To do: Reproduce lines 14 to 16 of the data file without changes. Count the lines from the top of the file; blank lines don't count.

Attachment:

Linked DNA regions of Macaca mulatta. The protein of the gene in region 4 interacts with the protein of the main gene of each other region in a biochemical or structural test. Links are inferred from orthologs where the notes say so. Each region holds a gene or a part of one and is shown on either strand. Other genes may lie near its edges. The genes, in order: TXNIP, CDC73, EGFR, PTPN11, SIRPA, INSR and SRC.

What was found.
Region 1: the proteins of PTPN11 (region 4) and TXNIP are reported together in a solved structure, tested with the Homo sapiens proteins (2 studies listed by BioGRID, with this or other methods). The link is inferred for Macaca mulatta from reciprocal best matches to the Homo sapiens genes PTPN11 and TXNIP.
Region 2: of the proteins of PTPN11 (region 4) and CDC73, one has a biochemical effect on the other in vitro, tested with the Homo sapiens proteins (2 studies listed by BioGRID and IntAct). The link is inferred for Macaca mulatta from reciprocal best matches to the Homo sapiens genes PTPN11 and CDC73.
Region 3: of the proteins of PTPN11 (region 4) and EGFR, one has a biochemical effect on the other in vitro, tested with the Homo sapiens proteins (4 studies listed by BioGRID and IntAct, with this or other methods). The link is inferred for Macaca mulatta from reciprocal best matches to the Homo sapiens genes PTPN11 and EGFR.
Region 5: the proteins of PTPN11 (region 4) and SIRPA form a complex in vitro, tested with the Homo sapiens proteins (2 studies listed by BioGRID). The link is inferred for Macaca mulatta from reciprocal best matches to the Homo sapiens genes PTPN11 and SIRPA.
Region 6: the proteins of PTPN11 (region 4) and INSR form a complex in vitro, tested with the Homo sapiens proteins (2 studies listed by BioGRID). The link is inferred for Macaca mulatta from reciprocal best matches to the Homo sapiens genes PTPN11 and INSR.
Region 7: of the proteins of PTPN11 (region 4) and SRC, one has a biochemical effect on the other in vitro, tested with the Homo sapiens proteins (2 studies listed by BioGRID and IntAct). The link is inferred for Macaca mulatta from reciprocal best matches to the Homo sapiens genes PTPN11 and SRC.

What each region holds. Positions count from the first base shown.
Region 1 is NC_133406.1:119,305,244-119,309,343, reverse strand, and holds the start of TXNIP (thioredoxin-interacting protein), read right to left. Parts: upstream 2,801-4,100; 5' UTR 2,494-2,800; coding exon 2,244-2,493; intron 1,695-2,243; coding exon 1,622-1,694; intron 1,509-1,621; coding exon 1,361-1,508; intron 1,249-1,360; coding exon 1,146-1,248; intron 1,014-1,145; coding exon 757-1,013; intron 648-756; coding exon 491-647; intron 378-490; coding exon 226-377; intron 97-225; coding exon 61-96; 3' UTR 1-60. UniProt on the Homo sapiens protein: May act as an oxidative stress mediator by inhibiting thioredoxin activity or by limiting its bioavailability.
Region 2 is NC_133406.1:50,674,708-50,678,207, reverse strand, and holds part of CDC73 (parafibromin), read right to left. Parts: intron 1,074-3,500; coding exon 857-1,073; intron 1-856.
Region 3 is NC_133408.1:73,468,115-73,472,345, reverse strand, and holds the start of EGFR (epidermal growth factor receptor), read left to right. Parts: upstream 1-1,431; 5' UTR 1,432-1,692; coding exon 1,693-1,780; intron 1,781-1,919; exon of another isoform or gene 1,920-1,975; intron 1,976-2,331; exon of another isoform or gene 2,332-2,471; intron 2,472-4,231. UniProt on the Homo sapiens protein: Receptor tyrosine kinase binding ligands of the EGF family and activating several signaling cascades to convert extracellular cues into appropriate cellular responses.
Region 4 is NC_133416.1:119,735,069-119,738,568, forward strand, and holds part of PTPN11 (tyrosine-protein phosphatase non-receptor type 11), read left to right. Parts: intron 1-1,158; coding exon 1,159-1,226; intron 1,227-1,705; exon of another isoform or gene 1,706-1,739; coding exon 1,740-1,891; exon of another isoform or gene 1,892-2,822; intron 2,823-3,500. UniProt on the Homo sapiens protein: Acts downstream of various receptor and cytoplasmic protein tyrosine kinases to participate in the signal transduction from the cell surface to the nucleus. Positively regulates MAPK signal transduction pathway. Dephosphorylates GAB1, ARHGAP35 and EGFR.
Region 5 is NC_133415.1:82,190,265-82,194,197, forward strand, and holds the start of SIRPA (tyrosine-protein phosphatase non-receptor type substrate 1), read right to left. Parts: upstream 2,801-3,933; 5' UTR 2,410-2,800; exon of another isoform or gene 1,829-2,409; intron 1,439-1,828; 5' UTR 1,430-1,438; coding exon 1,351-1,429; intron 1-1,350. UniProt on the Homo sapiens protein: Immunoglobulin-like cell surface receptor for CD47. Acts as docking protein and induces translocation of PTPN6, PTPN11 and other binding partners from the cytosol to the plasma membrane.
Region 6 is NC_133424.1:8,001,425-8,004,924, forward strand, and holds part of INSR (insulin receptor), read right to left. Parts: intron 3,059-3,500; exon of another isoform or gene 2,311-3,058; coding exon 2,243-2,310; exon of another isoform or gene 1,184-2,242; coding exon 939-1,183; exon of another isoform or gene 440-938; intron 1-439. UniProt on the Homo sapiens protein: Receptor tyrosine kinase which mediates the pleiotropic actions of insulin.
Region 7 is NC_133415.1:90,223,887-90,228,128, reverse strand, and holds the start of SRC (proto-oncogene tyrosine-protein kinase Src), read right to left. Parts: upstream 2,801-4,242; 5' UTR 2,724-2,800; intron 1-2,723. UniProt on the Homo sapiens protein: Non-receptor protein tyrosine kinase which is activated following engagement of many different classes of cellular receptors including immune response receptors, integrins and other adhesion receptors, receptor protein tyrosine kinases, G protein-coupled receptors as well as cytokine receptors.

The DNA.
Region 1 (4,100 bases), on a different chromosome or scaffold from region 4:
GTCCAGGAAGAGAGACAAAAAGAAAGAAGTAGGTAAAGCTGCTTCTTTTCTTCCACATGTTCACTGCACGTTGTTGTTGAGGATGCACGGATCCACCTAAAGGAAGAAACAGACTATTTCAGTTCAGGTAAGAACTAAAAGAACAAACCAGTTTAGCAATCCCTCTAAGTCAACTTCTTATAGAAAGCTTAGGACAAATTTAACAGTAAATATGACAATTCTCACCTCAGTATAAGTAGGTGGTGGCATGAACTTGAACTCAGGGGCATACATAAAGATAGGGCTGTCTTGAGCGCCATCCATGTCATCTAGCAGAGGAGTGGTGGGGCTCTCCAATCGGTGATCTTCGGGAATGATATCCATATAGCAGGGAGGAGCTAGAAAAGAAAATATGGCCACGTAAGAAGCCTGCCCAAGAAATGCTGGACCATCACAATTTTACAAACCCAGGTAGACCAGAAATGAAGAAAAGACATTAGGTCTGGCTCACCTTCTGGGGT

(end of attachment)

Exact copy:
Region 5 is NC_133415.1:82,190,265-82,194,197, forward strand, and holds the start of SIRPA (tyrosine-protein phosphatase non-receptor type substrate 1), read right to left. Parts: upstream 2,801-3,933; 5' UTR 2,410-2,800; exon of another isoform or gene 1,829-2,409; intron 1,439-1,828; 5' UTR 1,430-1,438; coding exon 1,351-1,429; intron 1-1,350. UniProt on the Homo sapiens protein: Immunoglobulin-like cell surface receptor for CD47. Acts as docking protein and induces translocation of PTPN6, PTPN11 and other binding partners from the cytosol to the plasma membrane.
Region 6 is NC_133424.1:8,001,425-8,004,924, forward strand, and holds part of INSR (insulin receptor), read right to left. Parts: intron 3,059-3,500; exon of another isoform or gene 2,311-3,058; coding exon 2,243-2,310; exon of another isoform or gene 1,184-2,242; coding exon 939-1,183; exon of another isoform or gene 440-938; intron 1-439. UniProt on the Homo sapiens protein: Receptor tyrosine kinase which mediates the pleiotropic actions of insulin.
Region 7 is NC_133415.1:90,223,887-90,228,128, reverse strand, and holds the start of SRC (proto-oncogene tyrosine-protein kinase Src), read right to left. Parts: upstream 2,801-4,242; 5' UTR 2,724-2,800; intron 1-2,723. UniProt on the Homo sapiens protein: Non-receptor protein tyrosine kinase which is activated following engagement of many different classes of cellular receptors including immune response receptors, integrins and other adhesion receptors, receptor protein tyrosine kinases, G protein-coupled receptors as well as cytokine receptors.